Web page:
Lexar Blue 633x 32GB

  • Obtained from: AliExpress
  • Price paid: $1.99
  • Advertised capacity: 32GB
  • Logical capacity: 31,719,424,000 bytes
  • Physical capacity: 31,719,424,000 bytes
  • Fake/skimpy flash: Skimpy (0.88% skimp)
  • Protected area: 83,886,080 bytes
  • Adjusted skimp: 0.61%
  • Speed class markings: Class 10*, U1, V10, A1
  • CID data:
    • Manufacturer ID: 0xad
    • OEM ID: 0x4c53 (ASCII: LS)
    • Product name: 0x4c58333247 (ASCII: LX32G)
    • Product revision: 0x10
Sample #123Average
Serial number0x3a0097a20x41b403fd0x41af03f6N/A
Manufacture dateAug 2023Aug 2023Aug 2023N/A
Sequential read speed (MB/sec)89.8990.4990.1090.16
Sequential write speed (MB/sec)28.6628.3027.9228.29
Random read speed (IOPS/sec)2,446.172,411.092,475.372,444.21
Random write speed (IOPS/sec)698.86668.24677.34681.48
Read/write cycles to first error1572672,057827
Read/write cycles to complete failureNot yet determinedNot yet determinedNot yet determinedNot yet determined
Total days to complete failureNot yet determinedNot yet determinedNot yet determinedNot yet determined
Card reader usedJJS CR-UTC4ACJJS CR-UTC4ACJJS CR-UTC4ACN/A
Package frontN/A
Package backN/A
Card frontN/A
Card backN/A

Discussion

By mid-January 2024, I had started endurance testing on two of the Lexar Professional 1000x 64GB cards, and it became obvious that these cards had a pretty significant data integrity issue (see the discussion on those cards for more info). However, seeing as those were the only Lexar cards in my collection, I thought that it would be a pretty poor representation of Lexar as a whole — so I decided it would be good to include another Lexar model.

There’s one particular data point that strikes me as odd: the manufacturer ID. None of the sources I looked at listed manufacturer ID 0xad as belonging to Lexar — or anyone at all. This manufacturer ID is shared by two other brands in my collection: Chuxia and OV. In fact, all three not only had the same manufacturer ID, but also the same OEM ID. This could be a sign that these cards were fake; however, I didn’t see any other signs indicating that the card is fake — capacity is as advertised, and printing (on both the card and the packaging) was clear and high quality. The markings on the back of the card appear to have been printed on — as opposed the Lexar Professional 1000x 64GB, where it appears the markings were laser-etched — but this is about the only inconsistency I could spot off the bat. If this is a fake, it’s a pretty convincing fake.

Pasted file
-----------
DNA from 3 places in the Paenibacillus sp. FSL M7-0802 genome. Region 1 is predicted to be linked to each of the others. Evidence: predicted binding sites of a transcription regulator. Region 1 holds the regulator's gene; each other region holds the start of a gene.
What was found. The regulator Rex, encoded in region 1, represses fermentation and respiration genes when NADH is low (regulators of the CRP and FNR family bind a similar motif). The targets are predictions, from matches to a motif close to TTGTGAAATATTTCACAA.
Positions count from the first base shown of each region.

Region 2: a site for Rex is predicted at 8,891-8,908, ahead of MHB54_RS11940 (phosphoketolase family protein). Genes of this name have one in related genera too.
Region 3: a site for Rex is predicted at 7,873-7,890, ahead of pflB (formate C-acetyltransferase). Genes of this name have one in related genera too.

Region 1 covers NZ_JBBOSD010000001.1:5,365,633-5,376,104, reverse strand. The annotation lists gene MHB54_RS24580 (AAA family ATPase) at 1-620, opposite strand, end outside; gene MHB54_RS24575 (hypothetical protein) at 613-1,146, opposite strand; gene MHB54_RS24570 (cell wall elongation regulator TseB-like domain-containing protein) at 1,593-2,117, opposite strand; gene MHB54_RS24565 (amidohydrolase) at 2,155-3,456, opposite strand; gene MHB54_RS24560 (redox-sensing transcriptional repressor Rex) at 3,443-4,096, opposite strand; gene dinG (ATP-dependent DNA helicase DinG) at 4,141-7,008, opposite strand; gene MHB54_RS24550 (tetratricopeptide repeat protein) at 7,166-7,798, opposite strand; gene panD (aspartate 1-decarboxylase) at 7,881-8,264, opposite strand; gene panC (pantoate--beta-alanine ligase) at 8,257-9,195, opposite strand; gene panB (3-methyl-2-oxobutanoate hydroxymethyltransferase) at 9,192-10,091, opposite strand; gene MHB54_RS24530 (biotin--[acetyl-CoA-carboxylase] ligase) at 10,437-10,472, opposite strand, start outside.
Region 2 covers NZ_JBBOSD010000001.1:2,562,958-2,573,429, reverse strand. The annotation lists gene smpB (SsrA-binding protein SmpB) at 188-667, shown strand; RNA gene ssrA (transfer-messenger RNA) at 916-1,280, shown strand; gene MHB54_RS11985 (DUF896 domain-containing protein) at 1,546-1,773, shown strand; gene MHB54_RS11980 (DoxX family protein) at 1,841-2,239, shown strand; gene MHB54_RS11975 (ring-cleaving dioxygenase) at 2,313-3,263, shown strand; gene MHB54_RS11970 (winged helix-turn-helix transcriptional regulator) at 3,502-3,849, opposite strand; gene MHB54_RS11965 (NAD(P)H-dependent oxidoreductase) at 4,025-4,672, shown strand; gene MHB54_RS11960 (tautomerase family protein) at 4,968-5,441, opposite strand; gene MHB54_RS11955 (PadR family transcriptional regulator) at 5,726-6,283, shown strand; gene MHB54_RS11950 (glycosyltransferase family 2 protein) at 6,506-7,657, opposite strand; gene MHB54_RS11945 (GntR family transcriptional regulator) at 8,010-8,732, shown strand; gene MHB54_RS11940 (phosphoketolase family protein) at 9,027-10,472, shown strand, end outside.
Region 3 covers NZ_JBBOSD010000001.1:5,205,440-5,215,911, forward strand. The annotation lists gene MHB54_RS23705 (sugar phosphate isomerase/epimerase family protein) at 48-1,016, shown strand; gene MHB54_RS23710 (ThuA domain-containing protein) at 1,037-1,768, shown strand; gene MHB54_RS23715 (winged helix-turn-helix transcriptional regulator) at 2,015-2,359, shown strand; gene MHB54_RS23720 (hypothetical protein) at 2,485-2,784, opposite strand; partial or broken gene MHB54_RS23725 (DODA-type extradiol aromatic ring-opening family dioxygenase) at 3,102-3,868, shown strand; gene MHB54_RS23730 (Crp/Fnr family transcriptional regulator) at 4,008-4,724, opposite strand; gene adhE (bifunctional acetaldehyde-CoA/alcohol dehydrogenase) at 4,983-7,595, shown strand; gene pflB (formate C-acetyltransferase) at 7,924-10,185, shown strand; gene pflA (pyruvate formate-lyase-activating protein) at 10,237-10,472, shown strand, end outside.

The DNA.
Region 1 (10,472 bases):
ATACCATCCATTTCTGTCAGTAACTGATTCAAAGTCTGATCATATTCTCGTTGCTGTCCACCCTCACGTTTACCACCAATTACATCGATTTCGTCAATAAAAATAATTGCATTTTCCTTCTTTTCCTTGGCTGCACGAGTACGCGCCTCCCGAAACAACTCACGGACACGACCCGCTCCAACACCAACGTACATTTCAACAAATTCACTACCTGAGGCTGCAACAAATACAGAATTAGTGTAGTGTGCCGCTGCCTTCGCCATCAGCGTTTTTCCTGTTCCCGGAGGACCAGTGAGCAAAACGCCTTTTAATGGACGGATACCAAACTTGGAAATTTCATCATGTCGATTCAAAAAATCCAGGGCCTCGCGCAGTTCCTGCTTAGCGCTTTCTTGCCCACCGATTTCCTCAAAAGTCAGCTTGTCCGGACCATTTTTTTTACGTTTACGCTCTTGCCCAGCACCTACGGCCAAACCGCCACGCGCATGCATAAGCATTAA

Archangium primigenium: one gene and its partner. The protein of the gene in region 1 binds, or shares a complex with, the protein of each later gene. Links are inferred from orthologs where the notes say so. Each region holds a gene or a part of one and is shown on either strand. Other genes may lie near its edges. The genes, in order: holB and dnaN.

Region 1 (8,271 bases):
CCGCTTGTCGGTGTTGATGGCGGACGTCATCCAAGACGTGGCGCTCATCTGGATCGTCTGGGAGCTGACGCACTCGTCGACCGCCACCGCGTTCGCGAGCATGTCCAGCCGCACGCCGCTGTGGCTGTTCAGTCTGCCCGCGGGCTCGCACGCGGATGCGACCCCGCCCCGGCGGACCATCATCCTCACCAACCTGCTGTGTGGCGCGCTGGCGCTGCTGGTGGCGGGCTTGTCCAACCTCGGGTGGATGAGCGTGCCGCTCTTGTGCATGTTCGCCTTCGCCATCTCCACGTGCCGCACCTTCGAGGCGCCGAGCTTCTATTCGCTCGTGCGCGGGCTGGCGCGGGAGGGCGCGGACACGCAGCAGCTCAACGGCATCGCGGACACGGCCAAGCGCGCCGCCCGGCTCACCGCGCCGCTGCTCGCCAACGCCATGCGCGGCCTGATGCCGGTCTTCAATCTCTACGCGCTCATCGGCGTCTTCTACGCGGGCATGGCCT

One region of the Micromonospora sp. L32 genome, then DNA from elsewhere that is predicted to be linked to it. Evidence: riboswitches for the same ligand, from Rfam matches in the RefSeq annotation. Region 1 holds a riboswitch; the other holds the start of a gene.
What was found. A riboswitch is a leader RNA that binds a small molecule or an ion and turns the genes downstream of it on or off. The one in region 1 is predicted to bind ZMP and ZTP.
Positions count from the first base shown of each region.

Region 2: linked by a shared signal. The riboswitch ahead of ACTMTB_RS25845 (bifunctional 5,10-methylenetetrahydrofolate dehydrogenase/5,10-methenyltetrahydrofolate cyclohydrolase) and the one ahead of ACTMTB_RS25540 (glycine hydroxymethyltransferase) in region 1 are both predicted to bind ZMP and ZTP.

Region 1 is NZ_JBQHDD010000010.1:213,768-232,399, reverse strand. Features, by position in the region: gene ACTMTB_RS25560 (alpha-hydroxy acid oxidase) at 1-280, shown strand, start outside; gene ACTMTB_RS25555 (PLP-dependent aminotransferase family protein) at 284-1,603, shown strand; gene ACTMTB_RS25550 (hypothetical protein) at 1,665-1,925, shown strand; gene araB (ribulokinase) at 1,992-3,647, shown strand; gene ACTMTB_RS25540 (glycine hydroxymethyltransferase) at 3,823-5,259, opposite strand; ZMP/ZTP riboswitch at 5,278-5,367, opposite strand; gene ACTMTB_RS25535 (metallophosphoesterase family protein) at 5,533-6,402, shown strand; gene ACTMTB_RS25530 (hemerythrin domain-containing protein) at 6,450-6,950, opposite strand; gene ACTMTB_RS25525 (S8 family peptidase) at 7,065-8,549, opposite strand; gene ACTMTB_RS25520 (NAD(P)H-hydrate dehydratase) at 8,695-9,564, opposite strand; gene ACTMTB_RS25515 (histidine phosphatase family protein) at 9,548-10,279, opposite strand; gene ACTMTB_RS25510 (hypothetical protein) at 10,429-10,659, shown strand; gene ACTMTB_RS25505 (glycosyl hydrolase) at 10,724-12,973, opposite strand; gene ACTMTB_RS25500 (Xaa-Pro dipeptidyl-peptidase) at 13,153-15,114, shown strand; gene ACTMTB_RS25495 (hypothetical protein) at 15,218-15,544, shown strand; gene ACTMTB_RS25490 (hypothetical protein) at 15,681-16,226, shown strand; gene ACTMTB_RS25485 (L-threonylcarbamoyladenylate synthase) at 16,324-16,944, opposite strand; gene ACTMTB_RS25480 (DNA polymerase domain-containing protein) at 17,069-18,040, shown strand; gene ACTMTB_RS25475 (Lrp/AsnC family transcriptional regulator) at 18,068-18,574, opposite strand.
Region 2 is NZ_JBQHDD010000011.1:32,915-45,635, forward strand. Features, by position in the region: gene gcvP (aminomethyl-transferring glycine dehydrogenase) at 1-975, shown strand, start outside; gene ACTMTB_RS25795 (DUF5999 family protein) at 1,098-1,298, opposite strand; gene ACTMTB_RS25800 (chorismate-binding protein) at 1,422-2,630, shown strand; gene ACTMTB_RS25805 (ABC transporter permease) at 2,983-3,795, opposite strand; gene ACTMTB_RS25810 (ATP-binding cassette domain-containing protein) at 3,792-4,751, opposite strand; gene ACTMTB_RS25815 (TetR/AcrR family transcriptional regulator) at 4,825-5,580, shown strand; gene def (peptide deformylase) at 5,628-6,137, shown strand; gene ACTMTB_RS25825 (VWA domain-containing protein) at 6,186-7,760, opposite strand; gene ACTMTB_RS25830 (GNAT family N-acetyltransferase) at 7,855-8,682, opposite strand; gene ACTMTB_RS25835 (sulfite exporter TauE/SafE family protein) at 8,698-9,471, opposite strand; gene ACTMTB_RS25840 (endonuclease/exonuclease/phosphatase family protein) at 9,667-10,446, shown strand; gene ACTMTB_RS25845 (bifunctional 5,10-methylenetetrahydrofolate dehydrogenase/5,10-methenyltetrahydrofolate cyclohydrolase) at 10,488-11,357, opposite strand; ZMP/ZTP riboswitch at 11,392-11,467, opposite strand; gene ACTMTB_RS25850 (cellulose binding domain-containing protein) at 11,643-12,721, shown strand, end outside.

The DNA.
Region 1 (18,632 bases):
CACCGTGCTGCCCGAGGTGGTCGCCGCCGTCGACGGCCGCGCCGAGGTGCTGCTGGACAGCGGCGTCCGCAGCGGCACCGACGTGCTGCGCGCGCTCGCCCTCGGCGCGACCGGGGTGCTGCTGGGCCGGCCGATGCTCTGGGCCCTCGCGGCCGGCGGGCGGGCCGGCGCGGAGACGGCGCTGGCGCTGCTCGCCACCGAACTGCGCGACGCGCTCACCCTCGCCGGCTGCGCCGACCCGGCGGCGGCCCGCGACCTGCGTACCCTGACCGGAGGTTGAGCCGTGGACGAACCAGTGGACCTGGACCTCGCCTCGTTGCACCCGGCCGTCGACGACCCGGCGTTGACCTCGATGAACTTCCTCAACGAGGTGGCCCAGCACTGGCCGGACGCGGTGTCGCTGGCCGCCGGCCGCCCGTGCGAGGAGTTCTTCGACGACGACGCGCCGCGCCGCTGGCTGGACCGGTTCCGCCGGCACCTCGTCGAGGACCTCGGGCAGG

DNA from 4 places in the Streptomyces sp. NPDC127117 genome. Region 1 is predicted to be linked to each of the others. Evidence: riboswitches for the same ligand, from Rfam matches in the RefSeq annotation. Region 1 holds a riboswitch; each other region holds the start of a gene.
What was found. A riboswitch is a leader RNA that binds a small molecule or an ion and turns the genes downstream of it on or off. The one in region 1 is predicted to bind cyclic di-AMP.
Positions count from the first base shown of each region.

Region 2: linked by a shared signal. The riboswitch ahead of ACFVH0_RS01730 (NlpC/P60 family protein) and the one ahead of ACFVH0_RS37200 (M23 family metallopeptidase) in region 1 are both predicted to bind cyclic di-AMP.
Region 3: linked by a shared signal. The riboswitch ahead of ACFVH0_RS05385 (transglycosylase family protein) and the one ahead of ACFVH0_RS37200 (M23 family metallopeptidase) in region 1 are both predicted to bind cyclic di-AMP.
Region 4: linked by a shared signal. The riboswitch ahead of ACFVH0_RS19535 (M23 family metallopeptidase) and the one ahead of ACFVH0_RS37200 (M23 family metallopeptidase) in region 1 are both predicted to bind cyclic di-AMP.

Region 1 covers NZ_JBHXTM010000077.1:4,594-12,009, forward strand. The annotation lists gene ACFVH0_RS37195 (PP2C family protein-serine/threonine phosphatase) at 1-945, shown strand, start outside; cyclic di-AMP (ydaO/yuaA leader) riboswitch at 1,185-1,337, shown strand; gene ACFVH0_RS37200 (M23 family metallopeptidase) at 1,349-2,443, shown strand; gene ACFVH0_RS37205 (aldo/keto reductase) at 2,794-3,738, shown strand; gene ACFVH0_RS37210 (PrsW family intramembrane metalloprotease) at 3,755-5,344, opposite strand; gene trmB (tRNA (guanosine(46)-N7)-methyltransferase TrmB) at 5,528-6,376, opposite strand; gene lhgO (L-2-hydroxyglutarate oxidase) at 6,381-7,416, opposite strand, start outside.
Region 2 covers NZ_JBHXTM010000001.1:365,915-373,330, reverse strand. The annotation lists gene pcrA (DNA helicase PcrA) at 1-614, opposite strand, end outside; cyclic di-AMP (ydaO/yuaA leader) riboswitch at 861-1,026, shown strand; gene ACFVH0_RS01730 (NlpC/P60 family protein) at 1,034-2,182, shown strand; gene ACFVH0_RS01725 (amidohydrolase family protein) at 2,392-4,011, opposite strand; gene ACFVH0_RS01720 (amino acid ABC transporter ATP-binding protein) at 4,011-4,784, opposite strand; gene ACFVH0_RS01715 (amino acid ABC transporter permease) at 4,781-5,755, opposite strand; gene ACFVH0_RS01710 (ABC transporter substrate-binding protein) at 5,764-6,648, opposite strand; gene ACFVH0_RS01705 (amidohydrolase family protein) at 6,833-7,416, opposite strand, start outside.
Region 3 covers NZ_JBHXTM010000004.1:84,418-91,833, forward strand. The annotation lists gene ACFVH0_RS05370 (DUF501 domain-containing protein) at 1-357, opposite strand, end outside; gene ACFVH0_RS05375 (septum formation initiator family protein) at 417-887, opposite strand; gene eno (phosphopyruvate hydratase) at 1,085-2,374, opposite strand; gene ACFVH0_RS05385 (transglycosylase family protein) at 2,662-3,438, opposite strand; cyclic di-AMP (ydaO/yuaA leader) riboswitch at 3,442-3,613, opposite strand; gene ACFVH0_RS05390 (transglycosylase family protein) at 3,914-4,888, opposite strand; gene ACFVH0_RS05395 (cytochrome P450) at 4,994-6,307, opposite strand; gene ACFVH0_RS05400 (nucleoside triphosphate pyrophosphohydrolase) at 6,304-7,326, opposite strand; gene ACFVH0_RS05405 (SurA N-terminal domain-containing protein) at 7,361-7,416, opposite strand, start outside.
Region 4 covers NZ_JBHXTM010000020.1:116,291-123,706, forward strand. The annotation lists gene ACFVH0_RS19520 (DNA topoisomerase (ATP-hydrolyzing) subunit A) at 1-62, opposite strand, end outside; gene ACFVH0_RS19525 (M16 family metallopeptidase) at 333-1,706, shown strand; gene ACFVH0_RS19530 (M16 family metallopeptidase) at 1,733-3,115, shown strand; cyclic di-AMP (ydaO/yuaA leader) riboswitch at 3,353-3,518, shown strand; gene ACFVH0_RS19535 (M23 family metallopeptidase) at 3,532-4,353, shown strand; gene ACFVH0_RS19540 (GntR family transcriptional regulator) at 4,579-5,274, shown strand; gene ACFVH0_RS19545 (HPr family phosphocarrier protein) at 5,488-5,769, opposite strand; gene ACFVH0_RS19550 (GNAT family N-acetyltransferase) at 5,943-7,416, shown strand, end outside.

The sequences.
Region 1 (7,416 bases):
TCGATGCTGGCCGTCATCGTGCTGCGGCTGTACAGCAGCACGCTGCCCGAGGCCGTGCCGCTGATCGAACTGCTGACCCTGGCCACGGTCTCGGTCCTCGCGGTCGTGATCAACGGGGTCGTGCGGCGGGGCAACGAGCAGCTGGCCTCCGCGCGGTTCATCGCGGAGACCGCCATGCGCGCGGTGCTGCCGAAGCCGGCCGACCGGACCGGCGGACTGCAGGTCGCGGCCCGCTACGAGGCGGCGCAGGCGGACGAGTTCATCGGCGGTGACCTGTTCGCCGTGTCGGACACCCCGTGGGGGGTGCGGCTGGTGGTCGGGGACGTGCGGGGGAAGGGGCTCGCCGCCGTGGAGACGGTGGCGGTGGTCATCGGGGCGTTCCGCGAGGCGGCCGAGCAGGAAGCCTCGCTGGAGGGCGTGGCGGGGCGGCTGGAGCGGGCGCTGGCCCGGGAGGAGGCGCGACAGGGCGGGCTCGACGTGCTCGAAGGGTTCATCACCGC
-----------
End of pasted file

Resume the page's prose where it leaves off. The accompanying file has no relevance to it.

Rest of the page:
However, I think there’s a more mundane explanation. The Lexar Professional 1000x 64GB cards have manufacture dates of Jan 2017 and Feb 2017, while these cards have a manufacture date of Aug 2023. Lexar was owned by Micron up until August of 2017, when they made the decision to sell the Lexar brand name to Shenzhen Longsys Electronics Co. — meaning that the two Lexar Professional 1000x 64GB cards would have been made by Micron, and these two would have been made by Longsys. Given that, I think manufacturer ID 0xad is probably assigned to Longsys.

Performance-wise, these cards did above average in all categories except sequential write speeds, which were slightly below average. The worst of the sequential write scores put this card in the 50th percentile for this category. However, random write speeds — a category which a lot of cards struggled with — were more than one standard deviation above average, with the worst of the three scores putting it in the 84th percentile. These cards easily surpassed the thresholds for all of the speed class marks that they bore. Honestly — not bad for a card that was only $1.99.

All three samples are still undergoing endurance testing:

  • Sample #1’s first error was an address decoding error during round 158; it has survived 4,092 read/write cycles so far.
  • Sample #2’s first error was an address decoding error during round 268; it has survived 2,790 read/write cycles so far.
  • Sample #3 was the only one of the three that managed to survive for at least 2,000 read/write cycles before experiencing its first error, which was — you guessed it — an address decoding error during round 2,058. It has survived 3,149 read/write cycles so far.

June 9, 2024

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